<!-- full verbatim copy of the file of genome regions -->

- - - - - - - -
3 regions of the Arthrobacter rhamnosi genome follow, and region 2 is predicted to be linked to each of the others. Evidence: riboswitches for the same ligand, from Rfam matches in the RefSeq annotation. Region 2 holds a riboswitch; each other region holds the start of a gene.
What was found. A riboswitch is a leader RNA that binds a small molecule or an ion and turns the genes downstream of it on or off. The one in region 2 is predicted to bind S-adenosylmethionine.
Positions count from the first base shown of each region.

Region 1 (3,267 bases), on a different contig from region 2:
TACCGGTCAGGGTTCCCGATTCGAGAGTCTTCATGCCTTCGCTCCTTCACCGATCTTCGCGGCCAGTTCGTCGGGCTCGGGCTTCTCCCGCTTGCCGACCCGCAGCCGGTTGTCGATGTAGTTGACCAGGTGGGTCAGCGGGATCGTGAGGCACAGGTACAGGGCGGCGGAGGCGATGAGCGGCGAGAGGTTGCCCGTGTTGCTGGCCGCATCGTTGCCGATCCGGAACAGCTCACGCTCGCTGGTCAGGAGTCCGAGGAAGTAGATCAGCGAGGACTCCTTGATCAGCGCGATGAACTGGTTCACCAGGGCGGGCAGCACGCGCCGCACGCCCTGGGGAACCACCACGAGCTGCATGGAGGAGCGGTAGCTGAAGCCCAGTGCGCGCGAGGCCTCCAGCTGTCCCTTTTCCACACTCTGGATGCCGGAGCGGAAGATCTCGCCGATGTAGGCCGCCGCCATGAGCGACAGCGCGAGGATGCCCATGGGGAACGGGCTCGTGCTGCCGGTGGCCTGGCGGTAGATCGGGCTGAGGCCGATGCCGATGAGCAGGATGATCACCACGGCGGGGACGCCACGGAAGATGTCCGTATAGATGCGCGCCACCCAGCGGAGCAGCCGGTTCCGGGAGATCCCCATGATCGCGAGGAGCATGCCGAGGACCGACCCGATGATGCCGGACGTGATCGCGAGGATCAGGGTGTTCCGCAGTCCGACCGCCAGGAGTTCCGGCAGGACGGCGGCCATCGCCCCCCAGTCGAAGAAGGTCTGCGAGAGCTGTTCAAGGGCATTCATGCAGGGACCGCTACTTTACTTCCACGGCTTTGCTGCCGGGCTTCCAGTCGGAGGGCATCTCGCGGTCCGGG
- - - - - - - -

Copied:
3 regions of the Arthrobacter rhamnosi genome follow, and region 2 is predicted to be linked to each of the others. Evidence: riboswitches for the same ligand, from Rfam matches in the RefSeq annotation. Region 2 holds a riboswitch; each other region holds the start of a gene.
What was found. A riboswitch is a leader RNA that binds a small molecule or an ion and turns the genes downstream of it on or off. The one in region 2 is predicted to bind S-adenosylmethionine.
Positions count from the first base shown of each region.

Region 1 (3,267 bases), on a different contig from region 2:
TACCGGTCAGGGTTCCCGATTCGAGAGTCTTCATGCCTTCGCTCCTTCACCGATCTTCGCGGCCAGTTCGTCGGGCTCGGGCTTCTCCCGCTTGCCGACCCGCAGCCGGTTGTCGATGTAGTTGACCAGGTGGGTCAGCGGGATCGTGAGGCACAGGTACAGGGCGGCGGAGGCGATGAGCGGCGAGAGGTTGCCCGTGTTGCTGGCCGCATCGTTGCCGATCCGGAACAGCTCACGCTCGCTGGTCAGGAGTCCGAGGAAGTAGATCAGCGAGGACTCCTTGATCAGCGCGATGAACTGGTTCACCAGGGCGGGCAGCACGCGCCGCACGCCCTGGGGAACCACCACGAGCTGCATGGAGGAGCGGTAGCTGAAGCCCAGTGCGCGCGAGGCCTCCAGCTGTCCCTTTTCCACACTCTGGATGCCGGAGCGGAAGATCTCGCCGATGTAGGCCGCCGCCATGAGCGACAGCGCGAGGATGCCCATGGGGAACGGGCTCGTGCTGCCGGTGGCCTGGCGGTAGATCGGGCTGAGGCCGATGCCGATGAGCAGGATGATCACCACGGCGGGGACGCCACGGAAGATGTCCGTATAGATGCGCGCCACCCAGCGGAGCAGCCGGTTCCGGGAGATCCCCATGATCGCGAGGAGCATGCCGAGGACCGACCCGATGATGCCGGACGTGATCGCGAGGATCAGGGTGTTCCGCAGTCCGACCGCCAGGAGTTCCGGCAGGACGGCGGCCATCGCCCCCCAGTCGAAGAAGGTCTGCGAGAGCTGTTCAAGGGCATTCATGCAGGGACCGCTACTTTACTTCCACGGCTTTGCTGCCGGGCTTCCAGTCGGAGGGCATCTCGCGGTCCGGG